What’s the deal with taking old intellectual properties from the 1960’s and turing them into modern adaptations? First there was Gore Verbinski’s The Lone Ranger last year and now we’ve got this new, modernized Mr. Peabody thing. It seems weird that DreamWorks was willing to invest upwards of $145 million into the project when its target audience has probably never even heard of Peabody’s Improbable History before. Whatever. I’m pretty sure that studio executives are contractually obligated to undergo mandatory lobotomies anyway, so here we are.
Rob Minkoff, the man behind the 1994 Disney classic, The Lion King, helms the project after about a decade in production. Executive producer Tiffany Ward was reportedly charged with ensuring that the characters maintained the integrity of their cartoon roots, and by God does it show. The character archetypes for cartoon shorts do not lend themselves to feature length films, and contribute to bland and uninteresting protagonists. Minkoff and Ward are certainly fans of the original property, and I can naturally respect that, but this was their chance to get a new generation interested in their beloved Mr. Peabody by changing up the old formula and giving us some dynamic characters with whom we can engage. It’s almost as if they we’re so enamored with the memory of their favorite childhood franchise and took for granted that everyone else wasn’t necessarily wearing the same massive nostalgia goggles, and ultimately suffered for it.
Ty Burrell of Modern Family fame and Max Charles lend their vocal talents to the characters of Mr. Peabody and Sherman, respectively. Steven Colbert also makes a cameo appearance as the blatantly antagonistic suburban husband, Paul Peterson. The vocal performances are mostly well done and add a great deal of charm to an otherwise pretty lifeless production. As I scramble to find a silver lining in this weird, miasmic, mess of a film, I can at least say that it was well cast and that the actors at least sounded into it, specifically Colbert and Burrell.
In a way, Mr. Peabody & Sherman is almost admirable in that it somehow finds a way to make mastery of one of the fundamental forces of the universe, time travel, profoundly boring. The plot, such as it is, amounts to little more than a sightseeing tour through various arbitrary periods in history, all of which, naturally involve Mr. Peabody saving Sherman from some kind of mischief. The narrative is so episodic and formulaic the film might as well have been a highlight reel from the cartoon showing a number of Mr. Peabody’s exploits in no particular order, making the film feel unfocused and bland. The film seems content to railroad the audience from one uninteresting set piece to another and without much regard for connectivity. The third act finally starts to pick up, but then it, too, seems unabashedly token and uninspired. It’s almost as though Mr. Peabody & Sherman shrugs it’s shoulders and says “Well, I certainly can’t think of any other interesting things to do. Let’s just get all the historical figures together in one place and wrap it all up with a ham-fisted, saccharine ending.”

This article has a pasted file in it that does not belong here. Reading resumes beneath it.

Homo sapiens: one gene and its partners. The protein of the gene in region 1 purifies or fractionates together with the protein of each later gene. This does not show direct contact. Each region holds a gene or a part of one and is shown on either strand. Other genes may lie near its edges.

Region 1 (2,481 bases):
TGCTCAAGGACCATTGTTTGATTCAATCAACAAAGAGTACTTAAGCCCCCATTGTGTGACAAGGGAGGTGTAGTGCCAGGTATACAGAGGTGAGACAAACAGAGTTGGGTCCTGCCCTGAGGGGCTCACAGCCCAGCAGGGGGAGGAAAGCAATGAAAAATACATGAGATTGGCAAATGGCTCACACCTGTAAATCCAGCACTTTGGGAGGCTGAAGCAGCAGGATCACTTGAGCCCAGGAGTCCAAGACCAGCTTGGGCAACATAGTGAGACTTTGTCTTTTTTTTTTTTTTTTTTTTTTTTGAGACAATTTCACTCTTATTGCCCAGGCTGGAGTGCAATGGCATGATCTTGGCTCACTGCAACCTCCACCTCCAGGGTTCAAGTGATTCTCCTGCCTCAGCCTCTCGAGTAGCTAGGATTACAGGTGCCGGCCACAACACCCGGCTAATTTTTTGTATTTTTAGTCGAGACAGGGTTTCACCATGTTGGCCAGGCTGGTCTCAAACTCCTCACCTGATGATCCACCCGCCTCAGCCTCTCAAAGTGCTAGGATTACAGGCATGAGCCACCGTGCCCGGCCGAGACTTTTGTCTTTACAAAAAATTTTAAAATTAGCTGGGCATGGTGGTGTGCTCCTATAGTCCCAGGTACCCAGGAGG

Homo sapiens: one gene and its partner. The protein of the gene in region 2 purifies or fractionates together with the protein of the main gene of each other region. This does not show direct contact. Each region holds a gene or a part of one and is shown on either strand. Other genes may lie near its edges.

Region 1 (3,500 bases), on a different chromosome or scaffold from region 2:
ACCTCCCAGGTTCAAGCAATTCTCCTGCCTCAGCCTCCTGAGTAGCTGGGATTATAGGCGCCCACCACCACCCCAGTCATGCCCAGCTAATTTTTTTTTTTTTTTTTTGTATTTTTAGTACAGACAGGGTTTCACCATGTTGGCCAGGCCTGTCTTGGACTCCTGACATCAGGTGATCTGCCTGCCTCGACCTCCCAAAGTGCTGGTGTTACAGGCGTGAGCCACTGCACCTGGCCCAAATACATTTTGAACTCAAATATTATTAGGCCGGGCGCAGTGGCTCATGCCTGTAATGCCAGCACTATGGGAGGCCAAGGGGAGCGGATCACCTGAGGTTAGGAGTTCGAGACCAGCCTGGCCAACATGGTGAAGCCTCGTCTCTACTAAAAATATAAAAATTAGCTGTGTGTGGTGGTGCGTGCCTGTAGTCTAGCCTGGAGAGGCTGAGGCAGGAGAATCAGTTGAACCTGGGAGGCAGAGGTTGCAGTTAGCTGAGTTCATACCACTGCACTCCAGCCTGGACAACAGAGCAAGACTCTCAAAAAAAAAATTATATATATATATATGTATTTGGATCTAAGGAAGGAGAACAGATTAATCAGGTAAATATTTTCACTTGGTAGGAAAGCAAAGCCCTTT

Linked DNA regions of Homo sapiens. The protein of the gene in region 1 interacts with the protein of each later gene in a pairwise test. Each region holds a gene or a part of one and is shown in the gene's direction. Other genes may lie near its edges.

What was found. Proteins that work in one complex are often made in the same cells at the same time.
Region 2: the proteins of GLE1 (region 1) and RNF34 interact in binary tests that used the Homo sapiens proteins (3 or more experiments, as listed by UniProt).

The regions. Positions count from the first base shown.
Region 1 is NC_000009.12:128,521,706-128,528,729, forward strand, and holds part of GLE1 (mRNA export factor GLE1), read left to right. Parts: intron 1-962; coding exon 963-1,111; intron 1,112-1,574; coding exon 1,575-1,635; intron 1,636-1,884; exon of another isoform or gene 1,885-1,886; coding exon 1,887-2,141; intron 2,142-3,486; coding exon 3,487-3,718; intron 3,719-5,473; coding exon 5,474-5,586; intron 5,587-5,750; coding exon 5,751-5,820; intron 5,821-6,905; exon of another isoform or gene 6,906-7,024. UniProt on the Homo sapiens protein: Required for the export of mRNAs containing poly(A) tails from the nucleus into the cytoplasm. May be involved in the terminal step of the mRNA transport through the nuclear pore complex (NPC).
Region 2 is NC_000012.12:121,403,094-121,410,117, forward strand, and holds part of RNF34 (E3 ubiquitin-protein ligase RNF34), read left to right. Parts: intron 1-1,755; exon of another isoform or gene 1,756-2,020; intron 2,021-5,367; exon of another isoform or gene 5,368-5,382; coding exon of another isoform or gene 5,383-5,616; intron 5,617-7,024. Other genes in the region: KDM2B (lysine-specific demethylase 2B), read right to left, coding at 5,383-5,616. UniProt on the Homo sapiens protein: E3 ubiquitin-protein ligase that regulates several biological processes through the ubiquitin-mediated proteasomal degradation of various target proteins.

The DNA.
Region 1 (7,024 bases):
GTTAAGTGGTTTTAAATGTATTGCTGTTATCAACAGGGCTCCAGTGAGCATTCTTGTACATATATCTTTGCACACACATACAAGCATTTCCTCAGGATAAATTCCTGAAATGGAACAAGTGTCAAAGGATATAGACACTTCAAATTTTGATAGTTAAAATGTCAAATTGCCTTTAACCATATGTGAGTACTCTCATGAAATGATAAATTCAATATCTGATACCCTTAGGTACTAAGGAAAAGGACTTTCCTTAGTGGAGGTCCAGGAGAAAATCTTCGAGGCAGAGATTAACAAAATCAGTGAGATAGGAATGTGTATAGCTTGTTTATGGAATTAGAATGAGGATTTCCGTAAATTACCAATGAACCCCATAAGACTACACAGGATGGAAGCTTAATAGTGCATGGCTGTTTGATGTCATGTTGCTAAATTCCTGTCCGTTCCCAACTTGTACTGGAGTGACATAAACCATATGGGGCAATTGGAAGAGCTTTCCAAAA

Ultimately, a comedy must be judged on whether or not it made me laugh, and unfortunately, the film falls short in that respect as well. And it’s not just because I’m some jaded hack either. There are kid’s movies I like- that I love, even- and I admit without shame that The LEGO Movie was hysterical in parts, but Mr. Peabody & Sherman’s shallow humor and groan-worthy historical references amounting to little more than “Hey, kids! Look at the famous person!” just didn’t do it for me.
Unless you actually grew up in the 1960’s watching The Rocky and Bullwinkle Show and the Peabody’s Improbable History segment’s found within, I wouldn’t recommend Mr. Peabody & Sherman. Come to think of it, you’d probably be better off looking up old episodes on the internet than waste your time and money on this nostalgic cash-in that no one save Minkoff himself thought ought to exist.
Rating: 2 out of 5